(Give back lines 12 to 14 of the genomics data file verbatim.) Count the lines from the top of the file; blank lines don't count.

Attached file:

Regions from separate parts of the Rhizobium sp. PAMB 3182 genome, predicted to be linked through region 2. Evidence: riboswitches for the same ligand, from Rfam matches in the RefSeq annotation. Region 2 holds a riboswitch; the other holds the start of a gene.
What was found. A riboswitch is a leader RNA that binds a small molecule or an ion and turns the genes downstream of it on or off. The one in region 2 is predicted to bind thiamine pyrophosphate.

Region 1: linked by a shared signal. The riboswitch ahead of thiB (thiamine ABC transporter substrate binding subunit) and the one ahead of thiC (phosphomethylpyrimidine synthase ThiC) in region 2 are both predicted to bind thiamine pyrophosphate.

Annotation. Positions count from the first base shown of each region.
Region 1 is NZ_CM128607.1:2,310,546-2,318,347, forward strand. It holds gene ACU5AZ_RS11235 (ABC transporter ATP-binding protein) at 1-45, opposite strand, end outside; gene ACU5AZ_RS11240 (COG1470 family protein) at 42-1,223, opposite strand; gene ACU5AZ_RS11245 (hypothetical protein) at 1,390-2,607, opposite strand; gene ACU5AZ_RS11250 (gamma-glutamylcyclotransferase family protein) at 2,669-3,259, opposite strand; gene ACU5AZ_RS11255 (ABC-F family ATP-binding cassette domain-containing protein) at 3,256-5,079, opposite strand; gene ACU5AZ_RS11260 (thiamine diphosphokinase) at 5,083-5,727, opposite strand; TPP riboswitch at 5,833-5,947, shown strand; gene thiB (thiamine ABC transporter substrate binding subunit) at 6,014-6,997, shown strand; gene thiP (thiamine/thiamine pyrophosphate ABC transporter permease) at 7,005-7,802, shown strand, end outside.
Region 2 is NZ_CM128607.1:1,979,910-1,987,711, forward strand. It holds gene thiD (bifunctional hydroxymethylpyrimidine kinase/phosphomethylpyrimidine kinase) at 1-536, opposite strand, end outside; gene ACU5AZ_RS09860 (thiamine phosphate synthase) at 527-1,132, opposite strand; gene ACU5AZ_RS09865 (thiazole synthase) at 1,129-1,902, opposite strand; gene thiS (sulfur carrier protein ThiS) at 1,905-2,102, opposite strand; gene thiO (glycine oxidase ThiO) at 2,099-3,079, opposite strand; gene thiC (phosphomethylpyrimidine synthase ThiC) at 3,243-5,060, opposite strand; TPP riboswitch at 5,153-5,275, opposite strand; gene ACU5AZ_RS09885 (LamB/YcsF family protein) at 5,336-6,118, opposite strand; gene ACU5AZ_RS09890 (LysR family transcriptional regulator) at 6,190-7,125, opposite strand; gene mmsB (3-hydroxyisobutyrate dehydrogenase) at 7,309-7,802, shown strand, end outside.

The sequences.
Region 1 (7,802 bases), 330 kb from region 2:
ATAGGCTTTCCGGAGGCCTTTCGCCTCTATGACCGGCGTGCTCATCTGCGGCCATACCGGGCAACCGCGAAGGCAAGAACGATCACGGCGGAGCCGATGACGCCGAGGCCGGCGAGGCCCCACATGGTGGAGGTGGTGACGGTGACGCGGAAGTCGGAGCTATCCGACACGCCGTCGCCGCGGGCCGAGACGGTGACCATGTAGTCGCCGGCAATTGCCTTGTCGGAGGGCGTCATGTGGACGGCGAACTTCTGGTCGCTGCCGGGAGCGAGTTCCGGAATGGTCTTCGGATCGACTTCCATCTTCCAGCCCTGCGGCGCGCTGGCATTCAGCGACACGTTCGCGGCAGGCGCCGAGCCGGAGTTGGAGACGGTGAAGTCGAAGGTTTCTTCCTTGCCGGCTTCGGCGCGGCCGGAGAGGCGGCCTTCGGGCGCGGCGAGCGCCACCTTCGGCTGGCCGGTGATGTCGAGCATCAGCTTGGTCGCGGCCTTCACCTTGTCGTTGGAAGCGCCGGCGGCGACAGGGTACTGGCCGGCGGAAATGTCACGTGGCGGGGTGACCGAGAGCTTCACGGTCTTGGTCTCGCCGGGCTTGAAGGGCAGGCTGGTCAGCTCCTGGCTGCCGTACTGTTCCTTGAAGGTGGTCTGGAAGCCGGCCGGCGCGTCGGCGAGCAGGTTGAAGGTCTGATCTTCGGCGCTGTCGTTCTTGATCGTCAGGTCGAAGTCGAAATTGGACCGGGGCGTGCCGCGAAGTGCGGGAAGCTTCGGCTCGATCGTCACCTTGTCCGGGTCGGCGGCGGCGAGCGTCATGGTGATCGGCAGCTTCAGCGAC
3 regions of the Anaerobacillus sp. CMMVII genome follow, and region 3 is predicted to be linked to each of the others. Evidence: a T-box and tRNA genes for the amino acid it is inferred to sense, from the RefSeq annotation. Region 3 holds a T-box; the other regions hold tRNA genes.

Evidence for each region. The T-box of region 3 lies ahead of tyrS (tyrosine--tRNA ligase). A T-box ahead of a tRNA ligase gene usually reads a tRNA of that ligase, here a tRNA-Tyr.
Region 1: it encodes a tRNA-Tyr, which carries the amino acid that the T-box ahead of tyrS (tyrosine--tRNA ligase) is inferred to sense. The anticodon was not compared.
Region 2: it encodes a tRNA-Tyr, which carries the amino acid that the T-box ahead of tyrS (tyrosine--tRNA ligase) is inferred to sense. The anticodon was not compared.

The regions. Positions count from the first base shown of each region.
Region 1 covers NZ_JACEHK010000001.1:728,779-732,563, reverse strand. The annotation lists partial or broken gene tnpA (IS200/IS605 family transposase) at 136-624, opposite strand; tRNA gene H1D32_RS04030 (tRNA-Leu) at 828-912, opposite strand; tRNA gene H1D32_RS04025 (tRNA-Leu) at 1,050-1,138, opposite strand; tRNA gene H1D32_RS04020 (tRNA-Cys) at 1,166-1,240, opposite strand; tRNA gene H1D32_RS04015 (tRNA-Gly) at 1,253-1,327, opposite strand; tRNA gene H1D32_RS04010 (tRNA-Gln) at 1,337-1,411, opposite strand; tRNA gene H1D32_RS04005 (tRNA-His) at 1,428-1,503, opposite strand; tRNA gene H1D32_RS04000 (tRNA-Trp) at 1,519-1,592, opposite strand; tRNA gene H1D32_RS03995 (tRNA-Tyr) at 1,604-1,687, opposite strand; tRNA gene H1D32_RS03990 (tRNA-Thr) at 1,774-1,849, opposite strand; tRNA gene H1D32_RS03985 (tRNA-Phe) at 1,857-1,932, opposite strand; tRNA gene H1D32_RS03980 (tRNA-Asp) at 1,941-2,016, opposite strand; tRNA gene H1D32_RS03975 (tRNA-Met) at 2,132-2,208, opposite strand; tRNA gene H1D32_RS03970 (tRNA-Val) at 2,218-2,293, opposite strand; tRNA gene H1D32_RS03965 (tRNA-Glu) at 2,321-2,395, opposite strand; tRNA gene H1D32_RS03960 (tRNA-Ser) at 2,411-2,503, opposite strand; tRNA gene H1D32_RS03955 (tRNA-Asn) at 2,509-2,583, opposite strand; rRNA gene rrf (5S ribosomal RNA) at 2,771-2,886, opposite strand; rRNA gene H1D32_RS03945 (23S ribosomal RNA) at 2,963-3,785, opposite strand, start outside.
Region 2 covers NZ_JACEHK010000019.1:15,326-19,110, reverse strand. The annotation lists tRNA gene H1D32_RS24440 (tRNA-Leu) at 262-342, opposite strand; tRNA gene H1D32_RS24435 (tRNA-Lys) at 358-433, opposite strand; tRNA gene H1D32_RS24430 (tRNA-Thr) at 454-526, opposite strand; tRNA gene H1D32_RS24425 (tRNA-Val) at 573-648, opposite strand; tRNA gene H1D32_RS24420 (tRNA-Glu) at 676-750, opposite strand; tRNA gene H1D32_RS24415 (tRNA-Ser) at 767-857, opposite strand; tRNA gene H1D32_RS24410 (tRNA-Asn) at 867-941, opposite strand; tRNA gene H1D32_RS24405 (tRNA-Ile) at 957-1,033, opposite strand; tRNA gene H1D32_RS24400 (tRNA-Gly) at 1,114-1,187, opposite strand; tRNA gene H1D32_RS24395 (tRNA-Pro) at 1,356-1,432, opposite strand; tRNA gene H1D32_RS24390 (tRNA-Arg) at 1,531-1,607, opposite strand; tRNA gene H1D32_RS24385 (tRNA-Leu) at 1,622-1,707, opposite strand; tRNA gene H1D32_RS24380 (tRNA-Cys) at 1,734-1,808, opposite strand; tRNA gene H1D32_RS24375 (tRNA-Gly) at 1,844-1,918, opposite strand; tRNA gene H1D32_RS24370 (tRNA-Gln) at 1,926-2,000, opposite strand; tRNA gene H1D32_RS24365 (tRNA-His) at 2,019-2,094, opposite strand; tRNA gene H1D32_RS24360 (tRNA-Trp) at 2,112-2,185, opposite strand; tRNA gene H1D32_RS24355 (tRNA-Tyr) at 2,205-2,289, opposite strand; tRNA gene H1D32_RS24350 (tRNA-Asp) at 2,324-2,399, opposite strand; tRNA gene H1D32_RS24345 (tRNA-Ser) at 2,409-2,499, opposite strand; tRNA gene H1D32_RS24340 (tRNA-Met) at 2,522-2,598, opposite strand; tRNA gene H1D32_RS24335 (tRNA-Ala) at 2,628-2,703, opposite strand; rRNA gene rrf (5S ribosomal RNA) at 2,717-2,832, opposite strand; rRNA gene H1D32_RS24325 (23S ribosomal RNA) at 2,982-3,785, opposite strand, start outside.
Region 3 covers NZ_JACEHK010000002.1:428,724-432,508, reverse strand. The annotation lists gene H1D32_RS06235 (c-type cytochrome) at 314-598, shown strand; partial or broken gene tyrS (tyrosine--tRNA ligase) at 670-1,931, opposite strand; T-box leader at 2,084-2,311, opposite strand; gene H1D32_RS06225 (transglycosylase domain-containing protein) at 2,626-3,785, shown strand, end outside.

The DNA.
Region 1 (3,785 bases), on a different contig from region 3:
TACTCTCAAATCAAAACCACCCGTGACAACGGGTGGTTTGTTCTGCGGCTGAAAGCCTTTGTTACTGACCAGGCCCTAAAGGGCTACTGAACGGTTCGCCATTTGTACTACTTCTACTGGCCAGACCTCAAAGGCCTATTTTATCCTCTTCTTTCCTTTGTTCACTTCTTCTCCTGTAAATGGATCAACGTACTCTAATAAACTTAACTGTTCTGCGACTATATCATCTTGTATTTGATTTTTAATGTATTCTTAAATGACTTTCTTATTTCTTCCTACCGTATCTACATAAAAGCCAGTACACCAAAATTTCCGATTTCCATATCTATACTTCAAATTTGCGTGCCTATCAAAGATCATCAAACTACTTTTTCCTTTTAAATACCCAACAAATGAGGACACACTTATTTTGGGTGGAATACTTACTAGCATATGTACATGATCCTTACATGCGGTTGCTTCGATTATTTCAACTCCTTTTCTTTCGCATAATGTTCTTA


Region 1: it encodes a tRNA-Tyr, which carries the amino acid that the T-box ahead of tyrS (tyrosine--tRNA ligase) is inferred to sense. The anticodon was not compared.
Region 2: it encodes a tRNA-Tyr, which carries the amino acid that the T-box ahead of tyrS (tyrosine--tRNA ligase) is inferred to sense. The anticodon was not compared.

The regions. Positions count from the first base shown of each region.